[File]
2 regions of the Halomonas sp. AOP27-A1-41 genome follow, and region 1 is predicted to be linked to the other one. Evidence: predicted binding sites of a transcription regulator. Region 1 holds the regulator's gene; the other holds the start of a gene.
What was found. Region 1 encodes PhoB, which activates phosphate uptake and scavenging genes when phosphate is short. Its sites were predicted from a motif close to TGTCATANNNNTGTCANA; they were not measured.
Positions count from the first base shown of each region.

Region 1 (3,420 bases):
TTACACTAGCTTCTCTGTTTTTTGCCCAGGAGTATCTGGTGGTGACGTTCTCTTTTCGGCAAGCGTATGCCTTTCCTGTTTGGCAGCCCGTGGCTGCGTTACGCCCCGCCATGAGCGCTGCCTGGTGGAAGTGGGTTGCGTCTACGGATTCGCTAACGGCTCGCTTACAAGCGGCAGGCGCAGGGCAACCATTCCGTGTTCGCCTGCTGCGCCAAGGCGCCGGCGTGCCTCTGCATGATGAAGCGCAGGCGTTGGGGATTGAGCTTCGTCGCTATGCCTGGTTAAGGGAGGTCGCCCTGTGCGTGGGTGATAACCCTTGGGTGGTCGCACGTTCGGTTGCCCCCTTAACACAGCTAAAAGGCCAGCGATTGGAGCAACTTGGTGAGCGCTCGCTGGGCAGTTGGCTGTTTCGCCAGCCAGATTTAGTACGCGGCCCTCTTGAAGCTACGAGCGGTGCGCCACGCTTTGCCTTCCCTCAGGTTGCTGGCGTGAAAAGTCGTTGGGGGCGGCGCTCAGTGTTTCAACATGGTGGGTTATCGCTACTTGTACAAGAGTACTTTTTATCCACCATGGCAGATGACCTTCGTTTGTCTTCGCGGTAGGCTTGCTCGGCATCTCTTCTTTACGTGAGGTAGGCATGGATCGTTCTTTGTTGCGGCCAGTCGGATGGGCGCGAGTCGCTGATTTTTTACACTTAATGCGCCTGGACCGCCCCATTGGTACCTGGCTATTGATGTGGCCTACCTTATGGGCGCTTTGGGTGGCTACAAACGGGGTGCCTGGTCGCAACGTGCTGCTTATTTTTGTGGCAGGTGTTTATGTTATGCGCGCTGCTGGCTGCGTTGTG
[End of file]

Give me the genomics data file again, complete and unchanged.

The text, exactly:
2 regions of the Halomonas sp. AOP27-A1-41 genome follow, and region 1 is predicted to be linked to the other one. Evidence: predicted binding sites of a transcription regulator. Region 1 holds the regulator's gene; the other holds the start of a gene.
What was found. Region 1 encodes PhoB, which activates phosphate uptake and scavenging genes when phosphate is short. Its sites were predicted from a motif close to TGTCATANNNNTGTCANA; they were not measured.
Positions count from the first base shown of each region.

Region 1 (3,420 bases):
TTACACTAGCTTCTCTGTTTTTTGCCCAGGAGTATCTGGTGGTGACGTTCTCTTTTCGGCAAGCGTATGCCTTTCCTGTTTGGCAGCCCGTGGCTGCGTTACGCCCCGCCATGAGCGCTGCCTGGTGGAAGTGGGTTGCGTCTACGGATTCGCTAACGGCTCGCTTACAAGCGGCAGGCGCAGGGCAACCATTCCGTGTTCGCCTGCTGCGCCAAGGCGCCGGCGTGCCTCTGCATGATGAAGCGCAGGCGTTGGGGATTGAGCTTCGTCGCTATGCCTGGTTAAGGGAGGTCGCCCTGTGCGTGGGTGATAACCCTTGGGTGGTCGCACGTTCGGTTGCCCCCTTAACACAGCTAAAAGGCCAGCGATTGGAGCAACTTGGTGAGCGCTCGCTGGGCAGTTGGCTGTTTCGCCAGCCAGATTTAGTACGCGGCCCTCTTGAAGCTACGAGCGGTGCGCCACGCTTTGCCTTCCCTCAGGTTGCTGGCGTGAAAAGTCGTTGGGGGCGGCGCTCAGTGTTTCAACATGGTGGGTTATCGCTACTTGTACAAGAGTACTTTTTATCCACCATGGCAGATGACCTTCGTTTGTCTTCGCGGTAGGCTTGCTCGGCATCTCTTCTTTACGTGAGGTAGGCATGGATCGTTCTTTGTTGCGGCCAGTCGGATGGGCGCGAGTCGCTGATTTTTTACACTTAATGCGCCTGGACCGCCCCATTGGTACCTGGCTATTGATGTGGCCTACCTTATGGGCGCTTTGGGTGGCTACAAACGGGGTGCCTGGTCGCAACGTGCTGCTTATTTTTGTGGCAGGTGTTTATGTTATGCGCGCTGCTGGCTGCGTTGTG